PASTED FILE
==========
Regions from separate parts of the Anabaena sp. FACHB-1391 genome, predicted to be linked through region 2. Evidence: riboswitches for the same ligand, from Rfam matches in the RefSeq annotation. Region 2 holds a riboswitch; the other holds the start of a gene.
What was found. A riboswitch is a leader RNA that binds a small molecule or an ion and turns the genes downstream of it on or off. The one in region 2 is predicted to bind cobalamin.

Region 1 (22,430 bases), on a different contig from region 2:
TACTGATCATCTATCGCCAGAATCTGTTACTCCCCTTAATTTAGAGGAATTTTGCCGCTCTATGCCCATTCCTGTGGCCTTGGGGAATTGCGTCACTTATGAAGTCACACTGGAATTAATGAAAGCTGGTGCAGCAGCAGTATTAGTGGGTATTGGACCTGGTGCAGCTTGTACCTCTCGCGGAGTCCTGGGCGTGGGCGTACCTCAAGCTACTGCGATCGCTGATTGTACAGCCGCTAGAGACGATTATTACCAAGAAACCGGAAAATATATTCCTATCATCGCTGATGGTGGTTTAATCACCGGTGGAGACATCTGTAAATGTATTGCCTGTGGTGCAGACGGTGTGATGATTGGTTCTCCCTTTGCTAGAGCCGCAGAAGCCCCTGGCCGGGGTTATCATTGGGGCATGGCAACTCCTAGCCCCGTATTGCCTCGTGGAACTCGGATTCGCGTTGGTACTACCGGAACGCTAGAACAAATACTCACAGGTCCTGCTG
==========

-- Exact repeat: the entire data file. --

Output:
Regions from separate parts of the Anabaena sp. FACHB-1391 genome, predicted to be linked through region 2. Evidence: riboswitches for the same ligand, from Rfam matches in the RefSeq annotation. Region 2 holds a riboswitch; the other holds the start of a gene.
What was found. A riboswitch is a leader RNA that binds a small molecule or an ion and turns the genes downstream of it on or off. The one in region 2 is predicted to bind cobalamin.

Region 1 (22,430 bases), on a different contig from region 2:
TACTGATCATCTATCGCCAGAATCTGTTACTCCCCTTAATTTAGAGGAATTTTGCCGCTCTATGCCCATTCCTGTGGCCTTGGGGAATTGCGTCACTTATGAAGTCACACTGGAATTAATGAAAGCTGGTGCAGCAGCAGTATTAGTGGGTATTGGACCTGGTGCAGCTTGTACCTCTCGCGGAGTCCTGGGCGTGGGCGTACCTCAAGCTACTGCGATCGCTGATTGTACAGCCGCTAGAGACGATTATTACCAAGAAACCGGAAAATATATTCCTATCATCGCTGATGGTGGTTTAATCACCGGTGGAGACATCTGTAAATGTATTGCCTGTGGTGCAGACGGTGTGATGATTGGTTCTCCCTTTGCTAGAGCCGCAGAAGCCCCTGGCCGGGGTTATCATTGGGGCATGGCAACTCCTAGCCCCGTATTGCCTCGTGGAACTCGGATTCGCGTTGGTACTACCGGAACGCTAGAACAAATACTCACAGGTCCTGCTG